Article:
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Torque Vectoring for Improved Driving

No one doubts that all-wheel drive gives you the best possible vehicle control when you're driving in elemental weather. Whether you're dealing with flood, snow, or sand, dropping engine torque as low as it can go and having four tires working together instead of two improves traction no matter what you drive, but new technology soon to be appearing as a feature of the performance car of your choice takes all-wheel drive one step further. It's called "torque vectoring," and it's a system that enables the instantaneous and seamless distribution of torque to one specific wheel at a time. Most recent-model all-wheel drive vehicles (cars and SUVs) already come with some kind of computer-managed system in order to boost fuel efficiency.

The onboard computer will sense a wheel that might be straying from the intended path, or rotating faster than it should, and it will engage the opposite drive axle and apply torque as a corrective measure. If that isn't enough, engine torque will be reduced, or brakes applied until the problem is solved. More recently, however, this technology has been vastly improved. Car manufacturers have re-designed both front and rear differentials to make it possible for the engine's torque to be vectored, or passed to each corner of the car. Put simply, traditional torque distribution systems in all-wheel drive cars can transfer engine torque only from the front axle to the rear axle and back, but with torque vectoring, it can be distributed from right to left, as well. An article in Popular Mechanics compared the technology to having "?computer-controlled, super-speed limited slip differential in each axle.

" What this means is that vehicles will not only handle extremely well in bad driving conditions, but will offer impressive handling in normal conditions as well. So, where can this technology be found? Look to Acura, Mitsubishi, and BMW for the most refined versions. Acura has offered a version of torque vectoring in it's Super Handling All-Wheel Drive system for several years. The system monitors vehicle speed, gear position, steering angle, wheel speed, yaw rate and lateral G forces as well as a number of other types of data, and automatically adds torque to the outside rear wheel during cornering, for smoother, more stable turns. The system includes a set of electromagnetic clutches in the rear differential to handle lateral torque transfers, and while the default distribution is 90% to the front / 10% to the rear, it will automatically change to a 50/50 split on hard turns and acceleration.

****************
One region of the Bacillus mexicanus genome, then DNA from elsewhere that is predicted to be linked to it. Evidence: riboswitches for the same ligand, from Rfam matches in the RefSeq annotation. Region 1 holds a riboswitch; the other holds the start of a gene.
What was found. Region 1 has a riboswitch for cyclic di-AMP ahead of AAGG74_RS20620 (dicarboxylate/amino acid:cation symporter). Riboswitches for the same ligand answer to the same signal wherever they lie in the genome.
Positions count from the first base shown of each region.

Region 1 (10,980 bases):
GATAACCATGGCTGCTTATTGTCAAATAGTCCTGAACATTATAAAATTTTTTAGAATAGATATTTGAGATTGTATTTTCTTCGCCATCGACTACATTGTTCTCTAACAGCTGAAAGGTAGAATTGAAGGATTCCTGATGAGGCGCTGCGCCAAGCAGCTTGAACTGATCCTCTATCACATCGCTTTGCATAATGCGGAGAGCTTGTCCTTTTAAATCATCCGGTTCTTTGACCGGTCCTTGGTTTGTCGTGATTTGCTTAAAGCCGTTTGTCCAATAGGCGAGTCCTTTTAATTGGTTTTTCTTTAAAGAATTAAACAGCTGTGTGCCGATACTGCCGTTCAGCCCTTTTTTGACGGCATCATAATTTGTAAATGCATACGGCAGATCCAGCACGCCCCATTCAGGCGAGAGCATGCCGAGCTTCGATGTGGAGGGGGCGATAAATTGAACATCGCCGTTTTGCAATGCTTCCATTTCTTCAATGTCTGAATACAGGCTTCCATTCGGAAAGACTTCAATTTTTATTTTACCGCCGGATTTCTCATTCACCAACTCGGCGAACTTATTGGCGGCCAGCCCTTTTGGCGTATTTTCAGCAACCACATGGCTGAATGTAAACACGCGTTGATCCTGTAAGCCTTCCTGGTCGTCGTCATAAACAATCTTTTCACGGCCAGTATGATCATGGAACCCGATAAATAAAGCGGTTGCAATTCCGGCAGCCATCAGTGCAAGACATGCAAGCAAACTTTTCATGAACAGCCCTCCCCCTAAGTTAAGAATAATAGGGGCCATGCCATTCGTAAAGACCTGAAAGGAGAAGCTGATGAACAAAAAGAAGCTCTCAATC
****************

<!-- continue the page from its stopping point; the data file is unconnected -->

Mitsubishi, which was long been a pioneer when it comes to torque vectoring specifically and traction control in general offers a system similar to Acura's. Known as "Active Yaw Control" it's been part of the rear axle of their Evolution performance sedan since the late 1990s, while Audi and BMW are taking the technology further: Acura's system only works on the real axle of a vehicle that normally uses front-wheel drive, but these two makers are using technology from British automotive supplier Ricardo and German supplier ZF that can distribute torque to all four tires at once. Ricardo's system, found in the Audi A4 and A5, uses wet clutches and planetary gearsets, as well as electromechanical controls to offer a response time of 0.

1 seconds from accelerator push to delivery of up to 90% of available torque, and passes it both front to back and side to side with lightning-fast accuracy. The German system used by BMW has branded their system "VectorDrive" and it can pass torque to each of the rear wheels individually, for improved cornering and excellent stability in less-than-excellent driving conditions. While torque vectoring is not yet an industry standard, it is growing in use, and, when married to existing systems like anti-lock braking and rollover prevention, will eventually give every driver the ability to drive safely through wind, snow, rain, and sleet?not to mention sunshine and dry roads.

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